Candidate Mitt Romney tells Fortune magazine, Politico reports, that he plans to shrink the federal government, and one target of his planned shrinkage will be the arts. Romney says he’ll eliminate PBS and the National Endowments for the Arts, garnering what one columnist called “chump change,” about $590 million, a small drop in the federal bucket.

At the same time, the erstwhile shrinker-in-chief is rattling his saber about Iran, at potential costs (the wisdom of the policy aside) far in excess of his arts savings. The arts always get shortchanged, even though their intangible values are critical to any society by qualitative measures.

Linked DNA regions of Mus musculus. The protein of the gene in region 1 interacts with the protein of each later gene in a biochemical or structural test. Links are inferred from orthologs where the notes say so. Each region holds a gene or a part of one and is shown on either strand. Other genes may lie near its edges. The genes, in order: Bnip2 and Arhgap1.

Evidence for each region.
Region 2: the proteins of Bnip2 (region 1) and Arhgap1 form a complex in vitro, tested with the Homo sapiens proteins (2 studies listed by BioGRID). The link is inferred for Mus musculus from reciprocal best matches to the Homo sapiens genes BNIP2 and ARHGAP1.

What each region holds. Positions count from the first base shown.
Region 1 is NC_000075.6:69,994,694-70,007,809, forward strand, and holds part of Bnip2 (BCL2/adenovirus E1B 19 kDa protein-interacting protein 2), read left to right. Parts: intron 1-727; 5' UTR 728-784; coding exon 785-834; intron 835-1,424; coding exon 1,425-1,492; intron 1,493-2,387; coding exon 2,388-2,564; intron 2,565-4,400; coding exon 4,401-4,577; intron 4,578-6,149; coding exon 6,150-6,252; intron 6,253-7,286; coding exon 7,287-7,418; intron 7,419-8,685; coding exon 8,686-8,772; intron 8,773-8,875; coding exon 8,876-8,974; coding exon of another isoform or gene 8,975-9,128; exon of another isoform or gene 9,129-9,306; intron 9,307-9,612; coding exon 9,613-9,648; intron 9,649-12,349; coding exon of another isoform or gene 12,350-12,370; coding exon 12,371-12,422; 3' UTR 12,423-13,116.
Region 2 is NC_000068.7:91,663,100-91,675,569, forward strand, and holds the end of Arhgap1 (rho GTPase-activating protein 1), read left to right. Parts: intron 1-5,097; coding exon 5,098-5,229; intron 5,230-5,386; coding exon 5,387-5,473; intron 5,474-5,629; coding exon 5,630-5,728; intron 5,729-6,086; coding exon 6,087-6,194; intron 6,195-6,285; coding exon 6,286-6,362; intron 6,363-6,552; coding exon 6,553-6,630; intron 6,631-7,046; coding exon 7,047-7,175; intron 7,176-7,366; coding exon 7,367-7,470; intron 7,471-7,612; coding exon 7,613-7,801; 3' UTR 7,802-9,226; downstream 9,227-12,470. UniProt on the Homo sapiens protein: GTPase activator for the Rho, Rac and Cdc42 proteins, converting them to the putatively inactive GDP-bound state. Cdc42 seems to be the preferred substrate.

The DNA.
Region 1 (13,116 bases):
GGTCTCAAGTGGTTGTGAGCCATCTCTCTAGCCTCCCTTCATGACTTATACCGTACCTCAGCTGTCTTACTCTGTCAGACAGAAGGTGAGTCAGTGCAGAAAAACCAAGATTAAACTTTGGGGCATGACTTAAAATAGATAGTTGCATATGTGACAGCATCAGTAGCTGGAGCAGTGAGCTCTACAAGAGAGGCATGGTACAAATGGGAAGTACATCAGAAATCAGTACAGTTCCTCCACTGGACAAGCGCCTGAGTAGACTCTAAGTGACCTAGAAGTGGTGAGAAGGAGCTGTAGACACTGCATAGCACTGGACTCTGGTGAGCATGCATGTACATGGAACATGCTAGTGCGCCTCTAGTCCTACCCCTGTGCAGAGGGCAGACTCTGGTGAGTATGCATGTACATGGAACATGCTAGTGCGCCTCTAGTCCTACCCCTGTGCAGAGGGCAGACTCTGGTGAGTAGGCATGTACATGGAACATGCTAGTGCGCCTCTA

Here again candidate Romney shows himself not as statesman, but as an anything-that-appeals, know-nothing politician with limited vision and questionable values. The more he talks, the more we know about his values, the clearer it becomes that his candidacy must be rejected.

Ronald Goldfarb, Washington, D.C. attorney and author, represents writers and writer organizations.